This is a dish that my Tuscan husband's grandfather, who was from Puglia in southern Italy, would make for himself on days when he came home late from work. In fact, it works just as well as a late night supper for one as it does for an emergency quick lunch for a clan, just adjust quantities and go with what you have – if you don't have scamorza, you can use fresh mozzarella (be aware that it will release more liquid, so you may want to reduce the tomato to a thicker consistency) or provolone. But really, any good melting cheese could work well for this.
I'd been searching for a name for it because in the family this dish doesn't really have a name, it was simply a homely quick meal that Nonno Mario used to whip up – but it turns out there is a name for this kind of melted cheesy goodness. In general it's known as *alla pizzaiola* (“in the manner of the pizza-maker” because of the use of the same ingredients as a classic pizza margherita), but I discovered many Italian families have a version of this – usually with mozzarella – in their repertoire and it can also be called “pizza pazza” (crazy pizza), “pizza alla povera” (poorman's pizza) or mozzarella in padella (simply, mozzarella, or whatever cheese you're using, in a pan). Some like to put a touch of heat in it, others sprinkle over dried oregano -- take this as an idea and make it yours to suit your taste. —Emiko
whole garlic clove, peeled
extra virgin olive oil, plus more for drizzling
(250 ml) of tomato puree (passata) or tinned chopped tomatoes
salt and pepper to taste
(about 150 grams) or a fist-sized ball of scamorza (or mozzarella)
In a wide pan, heat the whole clove of garlic to a gentle sizzle in the olive oil. Watch it doesn't burn, you simply want to infuse the oil with the garlic for a minute or two.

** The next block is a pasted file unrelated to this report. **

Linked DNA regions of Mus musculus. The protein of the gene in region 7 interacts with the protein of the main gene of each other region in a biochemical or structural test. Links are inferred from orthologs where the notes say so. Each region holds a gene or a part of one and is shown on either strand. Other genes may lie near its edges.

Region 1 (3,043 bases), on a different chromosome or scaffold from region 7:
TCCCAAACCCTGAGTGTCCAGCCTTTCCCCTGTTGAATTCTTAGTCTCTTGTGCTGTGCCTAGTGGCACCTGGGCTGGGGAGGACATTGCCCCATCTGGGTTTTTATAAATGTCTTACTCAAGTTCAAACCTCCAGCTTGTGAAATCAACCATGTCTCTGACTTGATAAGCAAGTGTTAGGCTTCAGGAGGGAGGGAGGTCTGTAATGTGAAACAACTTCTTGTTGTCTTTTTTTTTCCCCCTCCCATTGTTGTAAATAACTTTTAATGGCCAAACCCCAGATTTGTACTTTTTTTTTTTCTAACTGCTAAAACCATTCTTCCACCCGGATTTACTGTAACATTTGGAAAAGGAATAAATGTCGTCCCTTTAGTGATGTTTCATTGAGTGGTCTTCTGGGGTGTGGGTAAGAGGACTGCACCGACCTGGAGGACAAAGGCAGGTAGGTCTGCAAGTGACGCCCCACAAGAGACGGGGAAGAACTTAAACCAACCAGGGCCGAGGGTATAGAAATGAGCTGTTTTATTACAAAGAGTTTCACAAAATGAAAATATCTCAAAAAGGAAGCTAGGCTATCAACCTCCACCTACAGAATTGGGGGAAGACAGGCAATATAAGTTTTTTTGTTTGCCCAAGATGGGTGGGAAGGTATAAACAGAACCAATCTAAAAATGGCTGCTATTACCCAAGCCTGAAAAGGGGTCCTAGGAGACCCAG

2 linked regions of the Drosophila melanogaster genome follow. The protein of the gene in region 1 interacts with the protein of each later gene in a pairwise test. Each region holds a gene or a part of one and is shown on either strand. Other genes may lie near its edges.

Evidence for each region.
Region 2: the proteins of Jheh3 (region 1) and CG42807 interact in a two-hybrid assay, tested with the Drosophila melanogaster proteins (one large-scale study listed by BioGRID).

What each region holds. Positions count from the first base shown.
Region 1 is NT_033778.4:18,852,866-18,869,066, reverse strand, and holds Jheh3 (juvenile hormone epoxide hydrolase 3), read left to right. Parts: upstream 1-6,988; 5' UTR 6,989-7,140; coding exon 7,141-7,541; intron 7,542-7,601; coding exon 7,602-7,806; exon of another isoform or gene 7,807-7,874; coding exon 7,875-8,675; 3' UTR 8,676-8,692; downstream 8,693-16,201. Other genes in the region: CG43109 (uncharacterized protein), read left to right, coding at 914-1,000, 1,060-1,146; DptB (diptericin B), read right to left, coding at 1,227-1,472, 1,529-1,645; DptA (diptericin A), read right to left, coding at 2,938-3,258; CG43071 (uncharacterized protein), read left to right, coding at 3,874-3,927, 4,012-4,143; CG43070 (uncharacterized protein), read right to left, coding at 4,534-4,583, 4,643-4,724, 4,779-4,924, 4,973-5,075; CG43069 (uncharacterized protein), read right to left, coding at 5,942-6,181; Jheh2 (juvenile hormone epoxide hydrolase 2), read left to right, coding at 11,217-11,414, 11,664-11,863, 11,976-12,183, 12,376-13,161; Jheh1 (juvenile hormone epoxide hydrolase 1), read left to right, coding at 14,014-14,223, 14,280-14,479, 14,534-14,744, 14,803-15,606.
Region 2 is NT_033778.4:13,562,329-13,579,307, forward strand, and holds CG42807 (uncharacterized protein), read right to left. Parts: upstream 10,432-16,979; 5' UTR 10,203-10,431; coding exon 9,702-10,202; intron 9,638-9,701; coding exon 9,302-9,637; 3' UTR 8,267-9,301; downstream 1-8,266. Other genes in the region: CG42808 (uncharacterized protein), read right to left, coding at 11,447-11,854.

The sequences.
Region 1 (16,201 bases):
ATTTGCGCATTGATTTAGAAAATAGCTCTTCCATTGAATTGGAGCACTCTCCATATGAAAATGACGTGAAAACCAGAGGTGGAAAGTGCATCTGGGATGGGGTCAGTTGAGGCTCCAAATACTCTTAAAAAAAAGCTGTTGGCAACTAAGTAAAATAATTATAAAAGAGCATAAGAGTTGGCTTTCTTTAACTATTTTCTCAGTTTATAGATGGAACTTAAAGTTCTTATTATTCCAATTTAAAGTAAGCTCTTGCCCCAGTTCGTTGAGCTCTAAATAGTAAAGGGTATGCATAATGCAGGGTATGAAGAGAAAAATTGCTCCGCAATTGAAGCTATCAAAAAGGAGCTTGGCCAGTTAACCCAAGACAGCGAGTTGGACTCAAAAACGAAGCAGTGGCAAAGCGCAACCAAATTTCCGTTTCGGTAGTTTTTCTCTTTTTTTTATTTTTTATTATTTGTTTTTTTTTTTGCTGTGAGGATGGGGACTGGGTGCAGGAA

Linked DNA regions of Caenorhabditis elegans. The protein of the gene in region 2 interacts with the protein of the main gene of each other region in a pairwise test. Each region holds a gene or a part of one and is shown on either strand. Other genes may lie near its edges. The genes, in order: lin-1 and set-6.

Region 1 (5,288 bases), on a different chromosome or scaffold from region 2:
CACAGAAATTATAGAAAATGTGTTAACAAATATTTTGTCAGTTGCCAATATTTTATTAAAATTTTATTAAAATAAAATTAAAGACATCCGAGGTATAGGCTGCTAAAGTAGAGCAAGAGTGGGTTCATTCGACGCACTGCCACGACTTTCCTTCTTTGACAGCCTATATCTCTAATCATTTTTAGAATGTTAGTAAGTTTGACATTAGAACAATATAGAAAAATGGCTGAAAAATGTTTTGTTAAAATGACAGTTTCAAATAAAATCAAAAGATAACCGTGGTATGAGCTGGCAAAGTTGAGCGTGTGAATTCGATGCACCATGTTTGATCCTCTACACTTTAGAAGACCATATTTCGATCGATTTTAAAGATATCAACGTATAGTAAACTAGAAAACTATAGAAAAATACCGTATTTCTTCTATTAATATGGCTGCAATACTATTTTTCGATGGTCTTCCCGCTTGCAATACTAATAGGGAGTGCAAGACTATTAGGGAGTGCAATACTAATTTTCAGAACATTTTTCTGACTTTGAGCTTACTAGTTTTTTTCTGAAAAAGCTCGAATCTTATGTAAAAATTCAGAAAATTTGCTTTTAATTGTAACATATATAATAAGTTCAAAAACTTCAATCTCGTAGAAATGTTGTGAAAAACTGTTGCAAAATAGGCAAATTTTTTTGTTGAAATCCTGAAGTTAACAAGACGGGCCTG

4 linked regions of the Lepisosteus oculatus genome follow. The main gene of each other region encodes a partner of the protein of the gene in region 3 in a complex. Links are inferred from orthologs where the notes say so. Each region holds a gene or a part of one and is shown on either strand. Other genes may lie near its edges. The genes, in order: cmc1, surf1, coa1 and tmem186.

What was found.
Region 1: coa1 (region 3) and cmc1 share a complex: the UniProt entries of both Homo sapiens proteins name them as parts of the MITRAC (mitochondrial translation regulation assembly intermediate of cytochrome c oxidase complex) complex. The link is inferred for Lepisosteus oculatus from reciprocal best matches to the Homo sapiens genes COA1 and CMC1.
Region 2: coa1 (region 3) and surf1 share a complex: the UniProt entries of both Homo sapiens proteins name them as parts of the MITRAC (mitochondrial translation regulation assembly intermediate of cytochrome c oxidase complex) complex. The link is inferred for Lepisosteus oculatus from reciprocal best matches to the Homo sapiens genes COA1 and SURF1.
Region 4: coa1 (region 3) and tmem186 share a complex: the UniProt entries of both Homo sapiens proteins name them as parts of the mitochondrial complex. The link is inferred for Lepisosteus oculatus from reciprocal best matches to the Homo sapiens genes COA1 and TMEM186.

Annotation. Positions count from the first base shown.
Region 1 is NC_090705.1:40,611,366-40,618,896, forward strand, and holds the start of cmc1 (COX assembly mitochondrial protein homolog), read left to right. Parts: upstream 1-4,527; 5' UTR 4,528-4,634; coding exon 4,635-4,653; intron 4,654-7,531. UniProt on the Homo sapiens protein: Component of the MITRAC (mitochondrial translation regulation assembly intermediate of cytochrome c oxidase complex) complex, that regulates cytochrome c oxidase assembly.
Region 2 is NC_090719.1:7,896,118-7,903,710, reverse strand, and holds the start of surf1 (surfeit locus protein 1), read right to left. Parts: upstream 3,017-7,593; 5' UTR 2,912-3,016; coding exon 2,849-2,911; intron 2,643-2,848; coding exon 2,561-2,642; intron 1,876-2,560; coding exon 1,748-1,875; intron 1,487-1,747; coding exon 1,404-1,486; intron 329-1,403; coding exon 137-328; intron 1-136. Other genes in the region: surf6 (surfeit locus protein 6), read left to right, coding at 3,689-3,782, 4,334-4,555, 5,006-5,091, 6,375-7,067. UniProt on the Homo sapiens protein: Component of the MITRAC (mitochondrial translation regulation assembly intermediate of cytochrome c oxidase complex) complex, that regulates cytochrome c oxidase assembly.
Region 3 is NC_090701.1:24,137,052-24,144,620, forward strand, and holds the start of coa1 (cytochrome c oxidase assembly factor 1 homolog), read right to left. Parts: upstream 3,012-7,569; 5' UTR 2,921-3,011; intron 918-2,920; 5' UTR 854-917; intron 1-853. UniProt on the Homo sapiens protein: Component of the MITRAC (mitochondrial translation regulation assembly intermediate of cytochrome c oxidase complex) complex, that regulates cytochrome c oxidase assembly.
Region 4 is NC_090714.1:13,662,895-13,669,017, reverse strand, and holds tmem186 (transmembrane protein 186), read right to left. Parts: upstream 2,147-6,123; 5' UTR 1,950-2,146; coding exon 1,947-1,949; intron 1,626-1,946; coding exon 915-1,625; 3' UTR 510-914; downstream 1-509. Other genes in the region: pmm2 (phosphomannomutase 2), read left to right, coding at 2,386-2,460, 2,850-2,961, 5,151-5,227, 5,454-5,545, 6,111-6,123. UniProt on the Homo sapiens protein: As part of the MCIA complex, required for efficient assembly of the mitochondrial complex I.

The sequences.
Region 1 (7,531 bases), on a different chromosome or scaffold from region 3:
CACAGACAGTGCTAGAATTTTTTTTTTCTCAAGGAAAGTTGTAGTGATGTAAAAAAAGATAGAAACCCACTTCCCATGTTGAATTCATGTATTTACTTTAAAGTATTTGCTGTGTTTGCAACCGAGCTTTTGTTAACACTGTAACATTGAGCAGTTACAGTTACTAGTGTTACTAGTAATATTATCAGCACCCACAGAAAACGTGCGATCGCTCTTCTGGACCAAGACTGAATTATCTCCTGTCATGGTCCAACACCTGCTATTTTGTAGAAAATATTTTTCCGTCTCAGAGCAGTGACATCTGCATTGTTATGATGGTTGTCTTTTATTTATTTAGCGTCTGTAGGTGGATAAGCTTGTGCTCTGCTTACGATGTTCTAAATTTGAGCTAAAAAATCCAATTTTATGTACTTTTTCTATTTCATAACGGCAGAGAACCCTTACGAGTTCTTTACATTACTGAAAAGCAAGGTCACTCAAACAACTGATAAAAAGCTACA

Pour over the tomato passata and add salt and pepper to taste,
along with a splash of water -- note, if you're using fresh mozzarella which will release a lot of liquid you may not need the extra water, instead you will want to reduce the sauce a little more than normal. Let simmer rapidly over medium heat for about 10 minutes or until thickened and reduced slightly. Taste for seasoning.
Cut the scamorza into thick slices and lay them in the sauce in a single layer. Continue simmering a further 5 minutes or until the cheese is perfectly melted. Give the cheese one quick stir to distribute it evenly (some prefer to leave the cheese 'whole'). Serve with herbs over the top and either pour over toasted bread or serve in a shallow bowl or plate with bread to dip into the sauce. More ground pepper and an extra drizzle of olive oil are nice finishing touches.
The Australian-Japanese cookbook author has lived in Florence (where a visit to a cheese farm once inspired her to start a food blog) for over 10 years with her Tuscan sommelier husband and two kids. Her third cookbook, Tortellini at Midnight, is out now.